Each non-value-added component can be categorized as at least one of eight lean manufacturing waste types. Use this section to help you identify which types your warehouse may be experiencing. Then, refer to our warehouse improvement ideas for helpful guidance and solutions.

1. Movement

Of course, some forms of moving are crucial during manufacturing. But moving around becomes a problem when employees have to walk or relocate to retrieve things that could be closer in proximity. Employees experience this when they have to walk to get supplies which could be located closer to the point of use.

Warehouse Improvement Ideas

The phrase “seiton” translates to “straighten”, and it’s one of the main principles of lean manufacturing. It involves creating a proper place for everything your business uses to maximize efficiency.

Your employees have to use certain tools and supplies on a daily basis. Keep those items close by, so they don’t have to travel far to retrieve them. This will ultimately save them time and save you money.

2. Excess Inventory

Dealing with obsolete inventory can present a lot of obstacles. Typically, these items haven’t been sold for a long time and aren’t expected to sell in the foreseeable future.

Warehouse Improvement Ideas

The key here is “seiri” or sorting. You want to separate the necessary items from the unnecessary. Better organization may not get these items out of your warehouse, but it will make the process of locating current inventory faster and easier.

3. Delays

Unfortunately, manufacturing facilities often experience a lag in time when parts they need are missing. This pause in your employees’ work can waste valuable minutes and even hours.

Warehouse Improvement Ideas

The lean manufacturing phrase “Shitsuke” translates to “maintaining consistency and striving for improvement.” In this case, a great way to apply it is by first examining the situation. Take a look at what occurred to cause the delay, and brainstorm ideas to stop it in the future. Then create a new procedure to follow that lessens the chance of the delay happening again.

4. Transport

This entails moving equipment, tools and various materials around when it isn’t necessary.

Warehouse Improvement Ideas

For example, warehouses often use conveyors that wind around a building while transporting a company’s product. Often, transporting items like this is unnecessary and wastes time. Using a specialty conveyor can provide a more direct route to increase efficiency.

5. Overproduction

Creating too many items or the wrong type of item can result in costly mistakes. Overproduction is a less than ideal situation for both the company and the customer.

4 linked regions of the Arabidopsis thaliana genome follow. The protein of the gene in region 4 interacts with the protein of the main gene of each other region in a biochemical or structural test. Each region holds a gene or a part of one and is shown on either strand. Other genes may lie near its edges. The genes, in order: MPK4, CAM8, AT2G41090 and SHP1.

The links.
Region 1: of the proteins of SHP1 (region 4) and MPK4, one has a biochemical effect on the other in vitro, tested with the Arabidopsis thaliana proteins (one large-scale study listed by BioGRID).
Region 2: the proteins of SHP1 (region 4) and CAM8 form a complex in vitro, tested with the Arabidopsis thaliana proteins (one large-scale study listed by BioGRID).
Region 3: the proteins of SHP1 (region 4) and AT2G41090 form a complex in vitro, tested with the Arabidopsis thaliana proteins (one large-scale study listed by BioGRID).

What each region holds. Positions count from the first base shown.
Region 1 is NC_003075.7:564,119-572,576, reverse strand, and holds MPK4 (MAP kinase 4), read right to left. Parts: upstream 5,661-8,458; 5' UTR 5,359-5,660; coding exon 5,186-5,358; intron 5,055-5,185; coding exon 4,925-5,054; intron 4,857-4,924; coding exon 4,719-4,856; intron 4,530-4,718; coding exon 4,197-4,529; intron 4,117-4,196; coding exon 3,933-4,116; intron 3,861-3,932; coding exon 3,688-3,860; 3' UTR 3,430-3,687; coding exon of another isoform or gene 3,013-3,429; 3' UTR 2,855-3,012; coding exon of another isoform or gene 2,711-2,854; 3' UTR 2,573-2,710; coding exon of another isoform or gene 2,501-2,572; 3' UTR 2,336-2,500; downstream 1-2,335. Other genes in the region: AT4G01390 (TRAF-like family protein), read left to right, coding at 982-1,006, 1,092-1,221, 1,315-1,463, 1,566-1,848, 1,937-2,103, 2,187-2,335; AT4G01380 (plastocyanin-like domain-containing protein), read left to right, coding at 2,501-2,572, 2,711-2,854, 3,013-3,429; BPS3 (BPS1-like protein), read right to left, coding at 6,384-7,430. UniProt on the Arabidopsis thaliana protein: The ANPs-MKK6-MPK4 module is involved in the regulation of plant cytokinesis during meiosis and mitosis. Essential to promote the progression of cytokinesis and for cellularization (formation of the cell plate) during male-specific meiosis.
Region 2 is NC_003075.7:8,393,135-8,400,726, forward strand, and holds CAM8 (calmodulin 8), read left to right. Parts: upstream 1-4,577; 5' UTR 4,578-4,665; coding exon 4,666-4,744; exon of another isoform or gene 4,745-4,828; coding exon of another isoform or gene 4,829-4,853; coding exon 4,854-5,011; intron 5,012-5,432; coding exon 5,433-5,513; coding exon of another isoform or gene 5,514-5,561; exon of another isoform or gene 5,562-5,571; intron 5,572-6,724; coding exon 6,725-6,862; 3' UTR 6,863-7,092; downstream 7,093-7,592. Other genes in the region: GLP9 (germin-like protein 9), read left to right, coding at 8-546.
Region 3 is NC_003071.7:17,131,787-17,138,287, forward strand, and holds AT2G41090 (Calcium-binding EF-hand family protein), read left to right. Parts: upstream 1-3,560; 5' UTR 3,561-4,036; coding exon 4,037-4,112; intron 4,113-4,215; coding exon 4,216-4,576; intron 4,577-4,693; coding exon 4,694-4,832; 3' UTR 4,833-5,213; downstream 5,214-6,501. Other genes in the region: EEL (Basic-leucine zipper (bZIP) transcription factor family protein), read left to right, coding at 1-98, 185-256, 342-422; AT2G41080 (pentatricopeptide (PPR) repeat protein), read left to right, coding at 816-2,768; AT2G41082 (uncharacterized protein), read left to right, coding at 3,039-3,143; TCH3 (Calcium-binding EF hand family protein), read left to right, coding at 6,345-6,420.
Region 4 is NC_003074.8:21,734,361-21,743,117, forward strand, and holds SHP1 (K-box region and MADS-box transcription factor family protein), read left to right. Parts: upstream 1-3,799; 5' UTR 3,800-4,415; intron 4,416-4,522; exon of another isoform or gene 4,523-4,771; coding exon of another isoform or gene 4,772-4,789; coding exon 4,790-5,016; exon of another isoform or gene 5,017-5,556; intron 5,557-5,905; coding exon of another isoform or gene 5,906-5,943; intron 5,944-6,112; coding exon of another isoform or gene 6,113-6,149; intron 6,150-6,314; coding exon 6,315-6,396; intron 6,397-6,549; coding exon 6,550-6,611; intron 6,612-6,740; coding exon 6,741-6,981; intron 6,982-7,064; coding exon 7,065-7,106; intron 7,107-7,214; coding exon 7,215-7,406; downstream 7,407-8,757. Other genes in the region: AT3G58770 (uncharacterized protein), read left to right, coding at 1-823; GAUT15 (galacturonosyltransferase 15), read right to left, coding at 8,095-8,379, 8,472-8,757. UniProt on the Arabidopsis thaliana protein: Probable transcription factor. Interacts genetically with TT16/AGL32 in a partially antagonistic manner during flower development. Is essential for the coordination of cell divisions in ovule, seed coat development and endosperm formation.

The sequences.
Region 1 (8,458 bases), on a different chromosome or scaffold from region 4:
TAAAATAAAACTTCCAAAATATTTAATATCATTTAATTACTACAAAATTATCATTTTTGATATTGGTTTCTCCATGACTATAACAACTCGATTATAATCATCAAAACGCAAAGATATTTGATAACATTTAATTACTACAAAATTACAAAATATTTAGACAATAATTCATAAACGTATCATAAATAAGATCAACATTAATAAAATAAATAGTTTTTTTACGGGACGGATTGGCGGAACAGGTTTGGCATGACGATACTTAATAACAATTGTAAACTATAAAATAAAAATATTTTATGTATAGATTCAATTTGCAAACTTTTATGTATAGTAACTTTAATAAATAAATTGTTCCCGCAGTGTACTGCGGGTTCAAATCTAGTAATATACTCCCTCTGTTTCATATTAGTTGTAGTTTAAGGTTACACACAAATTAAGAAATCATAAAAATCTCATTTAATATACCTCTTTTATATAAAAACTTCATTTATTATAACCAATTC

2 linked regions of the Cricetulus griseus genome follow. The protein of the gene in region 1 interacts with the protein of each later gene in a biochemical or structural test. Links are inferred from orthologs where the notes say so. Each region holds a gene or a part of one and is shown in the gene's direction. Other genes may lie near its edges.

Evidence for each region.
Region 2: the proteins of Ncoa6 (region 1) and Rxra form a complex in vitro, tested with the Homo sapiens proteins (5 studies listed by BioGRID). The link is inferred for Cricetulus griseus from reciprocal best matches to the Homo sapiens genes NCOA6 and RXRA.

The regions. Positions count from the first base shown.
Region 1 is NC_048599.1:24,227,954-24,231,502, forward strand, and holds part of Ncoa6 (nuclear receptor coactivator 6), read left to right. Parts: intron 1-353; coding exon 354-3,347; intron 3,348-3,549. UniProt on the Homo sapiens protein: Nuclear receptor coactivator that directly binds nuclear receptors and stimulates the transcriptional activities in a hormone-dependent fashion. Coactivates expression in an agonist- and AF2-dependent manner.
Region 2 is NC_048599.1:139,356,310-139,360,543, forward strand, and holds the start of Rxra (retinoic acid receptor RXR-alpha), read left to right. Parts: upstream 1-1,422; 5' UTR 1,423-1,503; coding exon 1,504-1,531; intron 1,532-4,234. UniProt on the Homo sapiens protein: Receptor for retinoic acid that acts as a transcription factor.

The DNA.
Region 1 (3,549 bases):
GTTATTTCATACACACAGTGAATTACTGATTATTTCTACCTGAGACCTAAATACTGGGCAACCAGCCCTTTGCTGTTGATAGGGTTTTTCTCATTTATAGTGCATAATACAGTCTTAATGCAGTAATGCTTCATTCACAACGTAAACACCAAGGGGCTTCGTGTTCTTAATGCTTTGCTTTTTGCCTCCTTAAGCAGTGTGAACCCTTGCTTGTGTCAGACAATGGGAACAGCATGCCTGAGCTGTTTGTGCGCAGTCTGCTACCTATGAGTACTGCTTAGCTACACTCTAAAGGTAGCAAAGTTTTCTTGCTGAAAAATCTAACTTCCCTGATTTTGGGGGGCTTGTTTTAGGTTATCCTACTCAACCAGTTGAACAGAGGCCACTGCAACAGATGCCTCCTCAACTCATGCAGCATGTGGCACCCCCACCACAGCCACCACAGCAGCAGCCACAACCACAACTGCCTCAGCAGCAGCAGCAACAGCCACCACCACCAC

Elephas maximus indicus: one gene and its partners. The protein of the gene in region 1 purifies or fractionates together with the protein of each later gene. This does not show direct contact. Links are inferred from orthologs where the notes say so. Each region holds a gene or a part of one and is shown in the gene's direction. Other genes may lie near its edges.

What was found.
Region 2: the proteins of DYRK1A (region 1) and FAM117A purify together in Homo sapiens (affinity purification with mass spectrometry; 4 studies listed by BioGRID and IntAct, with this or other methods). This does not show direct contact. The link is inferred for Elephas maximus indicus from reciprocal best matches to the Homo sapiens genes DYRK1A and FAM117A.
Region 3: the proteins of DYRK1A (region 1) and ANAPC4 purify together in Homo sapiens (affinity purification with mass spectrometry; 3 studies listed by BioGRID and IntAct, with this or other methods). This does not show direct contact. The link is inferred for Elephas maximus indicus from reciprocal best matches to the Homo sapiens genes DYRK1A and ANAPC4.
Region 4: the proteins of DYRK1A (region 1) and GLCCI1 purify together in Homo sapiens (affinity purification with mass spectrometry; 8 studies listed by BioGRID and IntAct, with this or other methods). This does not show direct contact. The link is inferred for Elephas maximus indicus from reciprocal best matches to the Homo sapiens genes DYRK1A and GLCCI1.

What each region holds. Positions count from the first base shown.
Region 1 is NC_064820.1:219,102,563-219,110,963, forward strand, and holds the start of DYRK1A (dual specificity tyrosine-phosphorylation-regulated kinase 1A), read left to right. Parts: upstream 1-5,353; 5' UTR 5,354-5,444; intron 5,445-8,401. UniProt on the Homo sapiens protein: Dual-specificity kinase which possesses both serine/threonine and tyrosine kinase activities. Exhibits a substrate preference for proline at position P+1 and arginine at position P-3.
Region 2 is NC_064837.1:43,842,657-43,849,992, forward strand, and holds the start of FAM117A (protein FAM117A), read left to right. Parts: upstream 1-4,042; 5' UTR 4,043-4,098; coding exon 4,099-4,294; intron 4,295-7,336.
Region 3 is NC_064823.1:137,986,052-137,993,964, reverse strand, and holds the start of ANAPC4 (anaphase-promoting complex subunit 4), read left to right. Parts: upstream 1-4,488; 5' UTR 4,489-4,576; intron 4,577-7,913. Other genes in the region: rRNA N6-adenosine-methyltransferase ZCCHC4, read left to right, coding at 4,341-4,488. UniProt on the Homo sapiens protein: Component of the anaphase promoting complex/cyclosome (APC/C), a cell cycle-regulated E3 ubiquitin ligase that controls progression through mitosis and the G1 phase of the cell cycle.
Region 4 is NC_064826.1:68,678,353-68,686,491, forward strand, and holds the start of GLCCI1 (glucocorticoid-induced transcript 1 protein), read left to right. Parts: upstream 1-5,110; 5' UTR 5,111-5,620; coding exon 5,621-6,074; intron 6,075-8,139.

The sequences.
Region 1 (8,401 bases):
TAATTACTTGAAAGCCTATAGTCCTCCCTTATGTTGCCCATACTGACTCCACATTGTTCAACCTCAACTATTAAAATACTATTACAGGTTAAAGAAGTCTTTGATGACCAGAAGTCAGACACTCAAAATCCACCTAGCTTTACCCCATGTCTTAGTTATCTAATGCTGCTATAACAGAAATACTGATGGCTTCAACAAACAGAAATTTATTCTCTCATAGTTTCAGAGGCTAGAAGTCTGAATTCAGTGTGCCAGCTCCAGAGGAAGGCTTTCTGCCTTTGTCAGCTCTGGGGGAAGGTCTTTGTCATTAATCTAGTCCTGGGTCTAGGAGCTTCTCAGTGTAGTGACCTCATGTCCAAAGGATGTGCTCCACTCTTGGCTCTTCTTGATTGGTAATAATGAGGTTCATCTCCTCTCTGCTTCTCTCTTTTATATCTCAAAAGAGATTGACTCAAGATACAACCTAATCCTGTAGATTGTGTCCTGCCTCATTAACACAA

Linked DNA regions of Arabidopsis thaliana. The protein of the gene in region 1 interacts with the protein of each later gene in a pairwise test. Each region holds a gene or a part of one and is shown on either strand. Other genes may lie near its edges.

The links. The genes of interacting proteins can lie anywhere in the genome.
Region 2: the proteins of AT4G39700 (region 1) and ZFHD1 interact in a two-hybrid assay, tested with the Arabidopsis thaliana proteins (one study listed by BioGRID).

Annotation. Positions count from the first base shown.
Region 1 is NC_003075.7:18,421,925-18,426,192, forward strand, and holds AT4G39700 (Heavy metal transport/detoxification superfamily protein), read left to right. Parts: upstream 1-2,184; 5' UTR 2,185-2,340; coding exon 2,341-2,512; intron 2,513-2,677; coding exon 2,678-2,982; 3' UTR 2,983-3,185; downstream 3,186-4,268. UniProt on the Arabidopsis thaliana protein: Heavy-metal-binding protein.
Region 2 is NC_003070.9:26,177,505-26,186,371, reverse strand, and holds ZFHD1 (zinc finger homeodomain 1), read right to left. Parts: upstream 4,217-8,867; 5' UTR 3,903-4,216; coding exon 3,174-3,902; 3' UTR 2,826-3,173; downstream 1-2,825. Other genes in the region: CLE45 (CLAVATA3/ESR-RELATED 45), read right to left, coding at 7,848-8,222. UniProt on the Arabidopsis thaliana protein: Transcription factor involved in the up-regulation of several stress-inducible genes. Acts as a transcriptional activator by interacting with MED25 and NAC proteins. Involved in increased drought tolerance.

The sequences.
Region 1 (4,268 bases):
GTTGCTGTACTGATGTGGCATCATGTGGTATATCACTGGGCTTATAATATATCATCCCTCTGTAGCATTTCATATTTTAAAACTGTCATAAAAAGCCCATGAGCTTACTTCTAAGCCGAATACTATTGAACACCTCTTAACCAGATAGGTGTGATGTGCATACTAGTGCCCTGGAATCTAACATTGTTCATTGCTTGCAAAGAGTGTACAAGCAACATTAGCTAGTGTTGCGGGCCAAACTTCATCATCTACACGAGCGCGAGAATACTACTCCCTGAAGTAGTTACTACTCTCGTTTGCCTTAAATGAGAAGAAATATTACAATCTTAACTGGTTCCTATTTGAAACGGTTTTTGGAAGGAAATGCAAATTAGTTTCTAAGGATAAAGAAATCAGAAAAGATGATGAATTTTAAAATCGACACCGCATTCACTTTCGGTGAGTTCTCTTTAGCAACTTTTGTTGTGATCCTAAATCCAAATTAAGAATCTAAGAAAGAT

Warehouse Improvement Ideas

Lean manufacturing stresses continuous improvement. In this situation, you want to look for the cause of overproduction. Did poor communication take place? Was there a lack of organization? It’s helpful to recognize how overproduction has occurred and build a plan around reducing and avoiding in the future.

6. Defects

No one likes a faulty product. Failing to produce a quality part usually results in having to manufacture the item all over again. This means you’ll have to spend more money on something that should have been done right the first time.

Warehouse Improvement Ideas

Aim for automation with a human touch. At the first sign of a problem or defect, stop the manufacturing process. This will prevent more products from being made incorrectly, and it also allows you to assess the situation.

7. Overprocessing

Does the phrase “We’ve always done it this way” sound familiar? If so, your facility is probably a victim of overprocessing.

Warehouse Improvement Ideas

When possible, cut redundant steps out of your manufacturing process. Just because something is tradition doesn’t mean it can’t be improved.

8. Ignoring Employees’ Input and Skills

Many companies focus on the product and forget the people. This results in disgruntled employees and can have a domino effect of negative consequences that hurt your business.

Warehouse Improvement Ideas

One of the biggest values in lean manufacturing is putting people first. Your employees are the heart and soul of your business. In many ways, they’re your most valuable asset. It’s important to utilize their skillsets and get their feedback on the manufacturing procedure. In doing this, you’ll make them feel valued, and your company will be more successful.

Start Lean Manufacturing and Get More Warehouse Improvement Ideas with Span Tech

We realize introducing any new concept into your warehouse is no small feat. For lean process improvement, you need the right guidance and equipment. That’s why Span Tech is here to help. Our top-quality conveyor systems are a great tool to help your business reduce waste in warehouse procedures. For additional information on our products and how to implement lean manufacturing, contact our customer service team today!